After sending my son off to college last fall, I wondered if he’d be able to make it home for the holidays and whether there would be award availability during one of the busiest travel seasons. But I was happy to find a round-trip ticket for just 25,000 miles from Las Vegas to Newark on Thanksgiving weekend.
You can employ the same approach to get there and back. Since Las Vegas is a place designed to relieve you of as much money as possible, it can be a costly proposition. You can at least save on the airfare if you use this method.
One of the smartest things you can do when you begin planning your soiree to Vegas is to use your frequent-flyer miles to get yourself either a great coach seat or to upgrade to a first-class seat.
Loyalty Earns Even More Miles
Becoming a loyal and frequent flyer of one airline certainly helps you accumulate points. But there are tricks that the airlines don’t really advertise that will get you even more miles.
For example, on United Airlines website, when you’re about to purchase your ticket, you’ll be given an option to do something called maximizing your miles. For an additional fee, usually under $100, you can be rewarded double the miles you would normally accrue.
Use Your Miles to Their Best Advantage
The best time to maximize miles is on long-distance flights. For example, flying New York to Los Angeles will earn you about 6,000 miles roundtrip on your normal ticket purchase, but if you maximize that reservation by paying the additional fee, you’ll get 12,000 miles. And 12,000 miles gets you very close to a one-way ticket to Sin City.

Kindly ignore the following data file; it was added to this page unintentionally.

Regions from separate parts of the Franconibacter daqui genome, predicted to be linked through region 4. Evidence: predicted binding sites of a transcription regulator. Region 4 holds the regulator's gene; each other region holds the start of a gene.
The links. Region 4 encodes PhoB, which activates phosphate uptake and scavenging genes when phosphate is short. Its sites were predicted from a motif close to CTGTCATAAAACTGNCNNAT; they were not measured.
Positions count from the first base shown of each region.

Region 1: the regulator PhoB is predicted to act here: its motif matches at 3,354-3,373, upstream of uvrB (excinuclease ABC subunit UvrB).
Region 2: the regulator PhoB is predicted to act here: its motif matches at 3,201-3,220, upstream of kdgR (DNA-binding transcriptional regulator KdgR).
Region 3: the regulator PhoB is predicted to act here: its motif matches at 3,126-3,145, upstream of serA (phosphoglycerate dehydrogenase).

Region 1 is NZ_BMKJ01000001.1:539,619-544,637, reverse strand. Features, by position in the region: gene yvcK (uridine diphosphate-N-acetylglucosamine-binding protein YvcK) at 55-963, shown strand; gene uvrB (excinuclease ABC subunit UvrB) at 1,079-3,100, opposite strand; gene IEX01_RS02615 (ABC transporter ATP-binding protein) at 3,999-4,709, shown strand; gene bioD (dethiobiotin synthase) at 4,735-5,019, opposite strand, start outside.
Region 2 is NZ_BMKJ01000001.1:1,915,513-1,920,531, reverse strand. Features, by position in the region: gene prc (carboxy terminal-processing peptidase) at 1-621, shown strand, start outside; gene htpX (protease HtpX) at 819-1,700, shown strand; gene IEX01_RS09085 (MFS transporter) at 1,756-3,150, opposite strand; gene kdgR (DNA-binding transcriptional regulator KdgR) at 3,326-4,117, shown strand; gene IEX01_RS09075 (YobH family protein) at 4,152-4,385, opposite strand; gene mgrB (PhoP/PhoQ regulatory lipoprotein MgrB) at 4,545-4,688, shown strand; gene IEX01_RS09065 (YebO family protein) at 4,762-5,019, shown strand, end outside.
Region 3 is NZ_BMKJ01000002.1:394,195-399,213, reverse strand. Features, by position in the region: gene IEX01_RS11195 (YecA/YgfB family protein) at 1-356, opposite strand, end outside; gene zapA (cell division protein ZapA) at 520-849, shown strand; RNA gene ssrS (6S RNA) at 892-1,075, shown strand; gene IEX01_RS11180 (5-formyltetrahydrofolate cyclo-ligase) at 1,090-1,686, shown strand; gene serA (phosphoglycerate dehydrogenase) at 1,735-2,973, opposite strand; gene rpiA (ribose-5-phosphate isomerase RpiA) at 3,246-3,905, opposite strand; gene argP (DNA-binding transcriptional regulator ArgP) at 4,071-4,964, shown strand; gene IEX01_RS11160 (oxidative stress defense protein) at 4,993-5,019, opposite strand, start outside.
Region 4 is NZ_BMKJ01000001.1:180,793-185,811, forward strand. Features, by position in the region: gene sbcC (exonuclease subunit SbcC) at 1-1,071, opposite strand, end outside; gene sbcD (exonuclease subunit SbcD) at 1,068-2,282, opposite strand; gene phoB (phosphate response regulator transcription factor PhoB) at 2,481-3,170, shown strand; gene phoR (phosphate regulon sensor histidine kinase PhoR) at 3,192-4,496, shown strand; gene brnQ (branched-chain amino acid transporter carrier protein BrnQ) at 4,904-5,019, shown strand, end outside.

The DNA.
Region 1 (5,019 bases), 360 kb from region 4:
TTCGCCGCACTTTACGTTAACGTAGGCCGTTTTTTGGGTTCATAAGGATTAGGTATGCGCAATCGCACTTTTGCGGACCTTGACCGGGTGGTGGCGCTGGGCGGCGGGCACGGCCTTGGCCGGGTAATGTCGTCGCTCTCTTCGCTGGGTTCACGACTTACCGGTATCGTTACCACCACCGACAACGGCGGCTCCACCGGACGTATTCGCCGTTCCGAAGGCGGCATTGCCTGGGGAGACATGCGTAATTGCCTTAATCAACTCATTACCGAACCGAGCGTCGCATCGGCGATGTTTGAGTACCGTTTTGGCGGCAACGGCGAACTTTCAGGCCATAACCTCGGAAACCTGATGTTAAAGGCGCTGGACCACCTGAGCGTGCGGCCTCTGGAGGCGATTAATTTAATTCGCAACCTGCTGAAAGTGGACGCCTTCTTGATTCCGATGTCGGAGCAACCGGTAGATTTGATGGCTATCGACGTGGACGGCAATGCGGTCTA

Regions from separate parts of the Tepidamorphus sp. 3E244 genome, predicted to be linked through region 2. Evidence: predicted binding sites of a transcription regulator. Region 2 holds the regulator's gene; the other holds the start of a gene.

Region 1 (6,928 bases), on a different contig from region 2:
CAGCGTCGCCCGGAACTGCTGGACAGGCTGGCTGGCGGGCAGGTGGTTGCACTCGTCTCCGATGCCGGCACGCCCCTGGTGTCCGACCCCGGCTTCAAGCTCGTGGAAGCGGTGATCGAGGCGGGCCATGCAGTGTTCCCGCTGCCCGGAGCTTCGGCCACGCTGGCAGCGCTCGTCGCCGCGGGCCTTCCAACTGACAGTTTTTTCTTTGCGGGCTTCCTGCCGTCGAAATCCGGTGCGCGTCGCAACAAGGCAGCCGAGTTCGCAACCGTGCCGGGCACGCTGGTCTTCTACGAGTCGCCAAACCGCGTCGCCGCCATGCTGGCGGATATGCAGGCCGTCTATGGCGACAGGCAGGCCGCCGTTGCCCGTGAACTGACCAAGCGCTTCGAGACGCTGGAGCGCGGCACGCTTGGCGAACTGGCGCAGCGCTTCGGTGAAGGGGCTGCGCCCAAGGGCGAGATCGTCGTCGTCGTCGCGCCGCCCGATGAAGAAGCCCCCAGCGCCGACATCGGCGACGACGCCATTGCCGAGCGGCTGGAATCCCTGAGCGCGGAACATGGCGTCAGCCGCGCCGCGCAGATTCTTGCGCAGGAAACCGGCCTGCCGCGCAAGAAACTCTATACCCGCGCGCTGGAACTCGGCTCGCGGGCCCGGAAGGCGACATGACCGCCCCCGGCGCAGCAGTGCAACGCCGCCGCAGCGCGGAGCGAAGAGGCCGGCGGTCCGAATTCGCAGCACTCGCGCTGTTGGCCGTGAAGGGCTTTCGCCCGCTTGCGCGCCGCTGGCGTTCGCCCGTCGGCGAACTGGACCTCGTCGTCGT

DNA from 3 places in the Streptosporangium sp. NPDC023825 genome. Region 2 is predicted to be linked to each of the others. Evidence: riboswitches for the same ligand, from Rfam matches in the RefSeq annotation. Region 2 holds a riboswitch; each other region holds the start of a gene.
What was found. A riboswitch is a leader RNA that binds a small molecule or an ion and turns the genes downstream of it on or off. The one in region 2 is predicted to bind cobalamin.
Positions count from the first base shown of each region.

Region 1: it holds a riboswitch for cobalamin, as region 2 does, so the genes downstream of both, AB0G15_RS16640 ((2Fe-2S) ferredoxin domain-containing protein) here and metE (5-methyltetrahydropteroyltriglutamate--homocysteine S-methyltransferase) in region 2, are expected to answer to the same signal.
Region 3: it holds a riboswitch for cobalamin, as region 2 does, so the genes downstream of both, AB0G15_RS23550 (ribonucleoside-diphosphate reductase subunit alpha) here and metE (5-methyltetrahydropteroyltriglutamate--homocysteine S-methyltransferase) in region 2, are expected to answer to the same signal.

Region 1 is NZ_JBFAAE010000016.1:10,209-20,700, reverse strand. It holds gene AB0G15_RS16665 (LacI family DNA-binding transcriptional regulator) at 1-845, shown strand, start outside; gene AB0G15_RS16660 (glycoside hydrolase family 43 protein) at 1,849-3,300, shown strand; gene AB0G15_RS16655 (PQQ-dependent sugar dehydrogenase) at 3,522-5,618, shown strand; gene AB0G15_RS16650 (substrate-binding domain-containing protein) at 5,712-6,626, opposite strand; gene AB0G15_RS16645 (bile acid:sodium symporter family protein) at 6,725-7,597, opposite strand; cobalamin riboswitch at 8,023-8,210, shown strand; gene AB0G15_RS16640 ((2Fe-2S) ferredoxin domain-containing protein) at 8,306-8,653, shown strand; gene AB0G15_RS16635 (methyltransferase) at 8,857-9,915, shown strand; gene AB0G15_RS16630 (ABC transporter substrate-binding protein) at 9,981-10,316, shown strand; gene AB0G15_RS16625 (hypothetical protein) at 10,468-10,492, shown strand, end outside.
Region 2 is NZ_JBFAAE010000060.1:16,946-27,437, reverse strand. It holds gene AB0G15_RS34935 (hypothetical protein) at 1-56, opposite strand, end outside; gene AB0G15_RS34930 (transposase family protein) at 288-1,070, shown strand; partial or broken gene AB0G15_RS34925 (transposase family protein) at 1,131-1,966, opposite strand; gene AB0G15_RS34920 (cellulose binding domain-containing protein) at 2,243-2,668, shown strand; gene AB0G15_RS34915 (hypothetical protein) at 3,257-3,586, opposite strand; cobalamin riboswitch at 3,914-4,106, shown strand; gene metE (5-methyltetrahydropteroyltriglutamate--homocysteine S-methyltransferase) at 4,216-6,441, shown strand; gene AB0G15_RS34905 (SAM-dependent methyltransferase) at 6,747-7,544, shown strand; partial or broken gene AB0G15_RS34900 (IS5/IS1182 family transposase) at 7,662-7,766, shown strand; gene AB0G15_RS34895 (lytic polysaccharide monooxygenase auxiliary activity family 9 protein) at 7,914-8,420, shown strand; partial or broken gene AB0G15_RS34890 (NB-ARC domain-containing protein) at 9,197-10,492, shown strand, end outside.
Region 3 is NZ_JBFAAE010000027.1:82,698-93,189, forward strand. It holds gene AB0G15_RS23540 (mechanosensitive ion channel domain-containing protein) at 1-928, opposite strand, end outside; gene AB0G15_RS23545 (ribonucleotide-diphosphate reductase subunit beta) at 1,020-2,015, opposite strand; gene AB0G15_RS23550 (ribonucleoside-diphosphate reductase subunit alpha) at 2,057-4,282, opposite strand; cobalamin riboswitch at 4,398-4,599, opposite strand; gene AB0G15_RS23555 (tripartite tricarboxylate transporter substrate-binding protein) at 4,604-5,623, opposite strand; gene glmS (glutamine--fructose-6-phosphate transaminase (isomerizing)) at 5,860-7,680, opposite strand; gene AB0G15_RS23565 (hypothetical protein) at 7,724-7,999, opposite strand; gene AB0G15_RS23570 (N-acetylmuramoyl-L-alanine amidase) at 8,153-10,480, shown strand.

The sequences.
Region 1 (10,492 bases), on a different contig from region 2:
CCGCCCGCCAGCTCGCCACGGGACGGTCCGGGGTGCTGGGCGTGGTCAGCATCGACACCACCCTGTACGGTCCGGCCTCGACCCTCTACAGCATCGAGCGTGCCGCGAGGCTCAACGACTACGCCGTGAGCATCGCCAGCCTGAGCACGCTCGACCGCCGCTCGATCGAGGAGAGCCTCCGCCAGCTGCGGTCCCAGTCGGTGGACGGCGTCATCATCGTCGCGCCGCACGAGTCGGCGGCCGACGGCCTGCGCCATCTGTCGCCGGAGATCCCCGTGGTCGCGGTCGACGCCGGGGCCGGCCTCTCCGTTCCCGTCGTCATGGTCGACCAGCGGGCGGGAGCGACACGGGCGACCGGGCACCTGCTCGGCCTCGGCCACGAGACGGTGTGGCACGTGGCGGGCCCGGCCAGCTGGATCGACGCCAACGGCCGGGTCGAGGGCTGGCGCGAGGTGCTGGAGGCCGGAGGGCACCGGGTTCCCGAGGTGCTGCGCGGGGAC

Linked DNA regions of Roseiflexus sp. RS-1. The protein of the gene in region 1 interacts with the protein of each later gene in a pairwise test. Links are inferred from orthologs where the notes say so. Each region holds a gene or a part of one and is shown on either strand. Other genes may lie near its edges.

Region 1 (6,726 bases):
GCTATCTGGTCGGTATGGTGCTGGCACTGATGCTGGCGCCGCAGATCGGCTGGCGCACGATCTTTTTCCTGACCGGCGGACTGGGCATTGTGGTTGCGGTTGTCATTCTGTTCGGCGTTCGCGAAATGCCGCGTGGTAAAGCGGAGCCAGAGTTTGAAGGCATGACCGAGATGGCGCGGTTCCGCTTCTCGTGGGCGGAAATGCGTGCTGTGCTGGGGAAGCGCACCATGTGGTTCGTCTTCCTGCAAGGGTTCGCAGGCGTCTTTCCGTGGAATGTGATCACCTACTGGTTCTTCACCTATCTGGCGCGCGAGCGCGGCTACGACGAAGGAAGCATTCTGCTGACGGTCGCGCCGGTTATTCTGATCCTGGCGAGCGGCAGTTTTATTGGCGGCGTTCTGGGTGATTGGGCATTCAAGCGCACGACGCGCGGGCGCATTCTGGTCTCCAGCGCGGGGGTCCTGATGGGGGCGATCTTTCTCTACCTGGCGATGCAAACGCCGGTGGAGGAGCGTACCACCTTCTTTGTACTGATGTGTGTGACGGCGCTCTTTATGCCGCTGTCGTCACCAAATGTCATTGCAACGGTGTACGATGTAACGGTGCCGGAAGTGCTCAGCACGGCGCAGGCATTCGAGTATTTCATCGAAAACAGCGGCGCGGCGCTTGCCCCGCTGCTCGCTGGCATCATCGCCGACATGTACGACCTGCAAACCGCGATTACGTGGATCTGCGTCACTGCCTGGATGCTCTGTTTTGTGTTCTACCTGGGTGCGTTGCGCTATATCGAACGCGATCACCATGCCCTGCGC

To build your stash of miles, check out United’s website for a list of all hotel, car rental and shopping partners. You name it–there’s a partner who’ll give you miles for working with them.
Get a Co-Branded Credit Card
Another great way to accrue a nice base of frequent-flyer miles is to get a co-branded credit card for the airline you’re likely to fly most often. United has a co-branded Chase card that will award you 30,000 miles–a round-trip ticket-just for signing up and meeting a minimum spend requirement.
Delta has an American Express SkyMiles credit card, which will award you 30,000 miles when you sign up and spend $1,000 and you get miles every time you use the card. I know any number of people who get these cards and then pay literally every bill they possibly can with their co-branded debit or credit card and quickly rack up a good number of frequent flyer miles.
Some people even refinance their mortgage through an airline partner, though we don’t advocate that unless you are already planning to do so. For example, you can earn 1,000 miles on American Airlines for every $10,000 refinanced through a Wells Fargo mortgage.
It Pays to Be Flexible
So when you’re ready to use those miles, employ a little patience and flexibility to get the most bang for your mileage buck. And don’t waste them on a short, cheap flight. For example, you don’t want to use 25,000 miles to get a round-trip ticket from Philadelphia to Orlando.
Try to have as many possible options for your travel dates and times as possible. Be willing to look at alternate dates and times (redeye flights often require fewer miles), and keep checking back often before you book a mileage ticket because mileage requirements can and do change.
I promise you that by following these tips and getting miles for stuff you’re going to buy anyway, you’ll be able to get that ticket to Vegas or anywhere else you want to go and save yourself a whole bunch of money. That leaves more for the slots.